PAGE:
How to add a property to a JavaScript object.

This is a tutorial on how to add new properties to a JavaScript object.

In this guide, we will also show you how to dynamically set a new property.

Take a look at the following object:

//Basic JavaScript object that represents a person.
var person = {
    name: 'Michael Jordan',
    dob: '1963-02-17',
    height: 1.98

As you can see, the JavaScript object above represents a person. Currently, it has three properties: name, dob and height.

What if we wanted to add a new object property representing that person’s hometown?

//Setting a new property using dot syntax.
person.hometown = 'Wilmington, North Carolina';

In the snippet above, we used dot notation to set a new property called “hometown”.

Dot notation can also be used to overwrite an existing property. For example, if we wanted to change the name of the person, we could do something like this:

//Overwriting an object property. = 'LeBron James';

Here, we were able to overwrite the value of the name property.

Dynamically setting a new property with JavaScript.

In certain cases, you might not be able to manually specify the property name like we did in the examples above.

Thankfully, there is an easy way around this:

//Dynamically setting properties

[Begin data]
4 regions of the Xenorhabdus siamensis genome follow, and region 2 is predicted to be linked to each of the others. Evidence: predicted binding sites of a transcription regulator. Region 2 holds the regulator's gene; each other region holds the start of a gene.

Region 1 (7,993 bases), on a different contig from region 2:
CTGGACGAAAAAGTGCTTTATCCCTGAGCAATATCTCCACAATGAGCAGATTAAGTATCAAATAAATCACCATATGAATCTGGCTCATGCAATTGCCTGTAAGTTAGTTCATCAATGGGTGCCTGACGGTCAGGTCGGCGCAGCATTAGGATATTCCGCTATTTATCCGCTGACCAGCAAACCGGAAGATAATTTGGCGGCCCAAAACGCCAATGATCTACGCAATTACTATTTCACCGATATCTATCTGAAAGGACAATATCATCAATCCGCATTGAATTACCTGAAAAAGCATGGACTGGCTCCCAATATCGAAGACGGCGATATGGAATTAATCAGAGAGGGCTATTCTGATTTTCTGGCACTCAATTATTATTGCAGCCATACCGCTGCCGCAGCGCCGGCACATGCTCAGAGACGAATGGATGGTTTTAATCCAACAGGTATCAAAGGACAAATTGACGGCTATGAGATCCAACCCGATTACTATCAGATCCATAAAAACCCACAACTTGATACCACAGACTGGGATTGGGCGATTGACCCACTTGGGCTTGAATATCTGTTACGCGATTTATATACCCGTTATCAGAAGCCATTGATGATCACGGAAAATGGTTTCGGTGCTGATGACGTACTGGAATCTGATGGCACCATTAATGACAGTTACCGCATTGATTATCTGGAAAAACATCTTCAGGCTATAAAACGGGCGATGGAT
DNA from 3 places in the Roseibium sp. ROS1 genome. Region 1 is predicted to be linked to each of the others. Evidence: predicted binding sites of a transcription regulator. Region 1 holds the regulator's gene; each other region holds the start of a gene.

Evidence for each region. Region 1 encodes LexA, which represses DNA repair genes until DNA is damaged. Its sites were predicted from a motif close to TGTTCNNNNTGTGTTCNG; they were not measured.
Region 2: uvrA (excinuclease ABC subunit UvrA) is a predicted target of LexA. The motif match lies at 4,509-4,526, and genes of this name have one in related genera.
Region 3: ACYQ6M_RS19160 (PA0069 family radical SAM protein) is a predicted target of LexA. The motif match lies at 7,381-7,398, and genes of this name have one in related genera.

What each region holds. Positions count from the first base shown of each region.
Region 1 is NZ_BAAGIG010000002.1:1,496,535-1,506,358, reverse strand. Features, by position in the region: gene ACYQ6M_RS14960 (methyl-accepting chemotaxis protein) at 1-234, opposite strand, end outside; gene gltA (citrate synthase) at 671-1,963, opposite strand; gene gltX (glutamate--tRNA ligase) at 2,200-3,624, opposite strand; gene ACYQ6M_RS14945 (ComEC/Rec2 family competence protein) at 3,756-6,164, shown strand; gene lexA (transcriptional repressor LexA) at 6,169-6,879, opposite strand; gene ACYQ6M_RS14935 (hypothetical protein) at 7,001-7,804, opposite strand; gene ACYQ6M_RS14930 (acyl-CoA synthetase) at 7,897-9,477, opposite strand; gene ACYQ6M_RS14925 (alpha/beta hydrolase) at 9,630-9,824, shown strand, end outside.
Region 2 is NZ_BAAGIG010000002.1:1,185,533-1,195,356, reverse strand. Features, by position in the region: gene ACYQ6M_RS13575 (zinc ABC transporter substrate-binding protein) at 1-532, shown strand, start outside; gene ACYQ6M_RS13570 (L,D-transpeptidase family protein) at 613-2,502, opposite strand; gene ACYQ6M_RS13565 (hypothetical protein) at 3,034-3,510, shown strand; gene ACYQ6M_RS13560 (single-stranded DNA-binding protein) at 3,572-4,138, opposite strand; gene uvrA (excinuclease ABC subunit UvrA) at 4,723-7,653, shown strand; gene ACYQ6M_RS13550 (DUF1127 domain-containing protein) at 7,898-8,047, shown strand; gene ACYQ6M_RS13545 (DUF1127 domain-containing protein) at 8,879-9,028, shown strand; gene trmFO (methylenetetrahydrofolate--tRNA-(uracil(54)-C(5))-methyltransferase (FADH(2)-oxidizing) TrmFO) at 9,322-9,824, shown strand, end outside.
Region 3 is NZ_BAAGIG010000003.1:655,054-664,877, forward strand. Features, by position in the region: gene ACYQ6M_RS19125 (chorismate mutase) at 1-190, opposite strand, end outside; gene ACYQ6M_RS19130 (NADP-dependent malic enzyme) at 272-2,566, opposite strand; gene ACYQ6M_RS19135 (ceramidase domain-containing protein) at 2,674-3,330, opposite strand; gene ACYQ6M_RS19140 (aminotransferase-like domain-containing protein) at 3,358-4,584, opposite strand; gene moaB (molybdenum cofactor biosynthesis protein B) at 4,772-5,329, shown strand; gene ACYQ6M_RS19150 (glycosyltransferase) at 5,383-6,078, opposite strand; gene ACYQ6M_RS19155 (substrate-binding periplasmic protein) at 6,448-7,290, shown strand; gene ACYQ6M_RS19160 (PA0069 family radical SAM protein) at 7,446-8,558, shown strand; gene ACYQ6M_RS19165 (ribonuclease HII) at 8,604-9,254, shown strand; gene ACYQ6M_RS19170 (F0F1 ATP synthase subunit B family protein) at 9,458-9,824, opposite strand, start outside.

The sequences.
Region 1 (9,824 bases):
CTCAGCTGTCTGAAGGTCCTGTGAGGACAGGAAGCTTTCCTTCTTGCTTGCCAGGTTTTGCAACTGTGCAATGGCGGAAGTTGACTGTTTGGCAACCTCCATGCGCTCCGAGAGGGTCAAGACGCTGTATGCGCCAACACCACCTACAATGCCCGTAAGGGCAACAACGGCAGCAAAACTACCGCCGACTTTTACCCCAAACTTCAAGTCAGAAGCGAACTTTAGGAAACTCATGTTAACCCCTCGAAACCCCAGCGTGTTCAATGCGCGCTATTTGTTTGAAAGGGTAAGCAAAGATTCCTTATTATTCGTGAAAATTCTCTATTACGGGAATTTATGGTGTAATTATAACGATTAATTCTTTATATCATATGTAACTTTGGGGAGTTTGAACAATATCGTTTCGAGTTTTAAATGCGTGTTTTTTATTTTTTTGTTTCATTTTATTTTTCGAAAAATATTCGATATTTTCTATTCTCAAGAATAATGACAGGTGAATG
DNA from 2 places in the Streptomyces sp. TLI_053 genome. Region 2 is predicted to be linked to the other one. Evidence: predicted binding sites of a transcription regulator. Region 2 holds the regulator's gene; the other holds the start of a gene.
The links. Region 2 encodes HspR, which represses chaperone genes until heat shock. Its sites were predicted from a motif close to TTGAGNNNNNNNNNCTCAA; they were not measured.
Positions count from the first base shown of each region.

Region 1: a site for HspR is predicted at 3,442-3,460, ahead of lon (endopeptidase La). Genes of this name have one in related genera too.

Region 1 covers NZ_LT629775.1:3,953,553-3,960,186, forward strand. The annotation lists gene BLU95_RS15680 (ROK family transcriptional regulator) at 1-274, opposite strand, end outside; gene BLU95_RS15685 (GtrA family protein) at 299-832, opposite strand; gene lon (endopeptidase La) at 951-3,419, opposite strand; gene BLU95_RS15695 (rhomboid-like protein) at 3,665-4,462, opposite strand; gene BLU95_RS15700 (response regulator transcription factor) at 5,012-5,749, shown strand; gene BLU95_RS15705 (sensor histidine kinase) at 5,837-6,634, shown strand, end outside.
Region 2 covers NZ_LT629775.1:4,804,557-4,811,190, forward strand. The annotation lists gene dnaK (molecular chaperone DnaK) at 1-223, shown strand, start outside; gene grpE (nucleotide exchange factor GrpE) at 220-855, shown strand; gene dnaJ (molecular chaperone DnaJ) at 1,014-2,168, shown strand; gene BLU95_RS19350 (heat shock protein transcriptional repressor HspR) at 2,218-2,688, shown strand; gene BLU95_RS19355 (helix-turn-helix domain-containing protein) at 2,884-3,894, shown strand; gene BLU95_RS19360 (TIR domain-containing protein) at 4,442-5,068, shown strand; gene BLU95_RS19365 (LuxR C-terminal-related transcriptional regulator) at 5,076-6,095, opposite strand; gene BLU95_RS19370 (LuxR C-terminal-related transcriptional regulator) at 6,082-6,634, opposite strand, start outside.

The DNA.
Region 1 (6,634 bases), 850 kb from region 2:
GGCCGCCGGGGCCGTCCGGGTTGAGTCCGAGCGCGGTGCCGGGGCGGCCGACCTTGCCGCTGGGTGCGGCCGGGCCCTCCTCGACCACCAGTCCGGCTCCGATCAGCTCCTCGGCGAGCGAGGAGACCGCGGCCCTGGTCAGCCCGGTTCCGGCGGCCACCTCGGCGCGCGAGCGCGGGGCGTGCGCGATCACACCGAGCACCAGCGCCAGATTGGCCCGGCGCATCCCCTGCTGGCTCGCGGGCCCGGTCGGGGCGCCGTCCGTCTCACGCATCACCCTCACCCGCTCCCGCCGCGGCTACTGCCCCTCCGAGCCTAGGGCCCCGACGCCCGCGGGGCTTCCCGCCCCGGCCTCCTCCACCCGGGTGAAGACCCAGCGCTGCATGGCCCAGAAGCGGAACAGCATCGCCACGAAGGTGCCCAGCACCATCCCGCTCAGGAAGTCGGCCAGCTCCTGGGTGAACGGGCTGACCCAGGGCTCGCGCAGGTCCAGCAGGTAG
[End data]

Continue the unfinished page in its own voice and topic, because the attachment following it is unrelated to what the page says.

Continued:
var propertyName = 'new_property';

//Use square brackets
person[propertyName] = 'Test';

In the code above, we wrapped the variable containing our dynamic property name in brackets. This tells JavaScript to evaluate the string in our variable and use it as the property name.

If you fail to use the brackets, JavaScript will set the new name as “propertyName”.

In other words, it will take it literally.

Using spaces or hyphens in a property name.

If you attempt to use a space or a hyphen in your property name while using regular dot notation, you might end up with an error such as:

Uncaught SyntaxError: Invalid left-hand side in assignment

The error above occurred because I tried to use a hyphen like so:

//This will cause a SyntaxError = 'LeBron James';

If you attempt to use a space in the property name, you will probably get the following error:

Uncaught SyntaxError: Unexpected identifier

In order to use spaces or hyphens in your object property names, you must use the square bracket approach:

//Using a space in a property name.
person["name test"] = 'LeBron James';

By wrapping my new property name in quotes and square brackets, we were able to use a space character.

See also: Removing a property from a JavaScript object.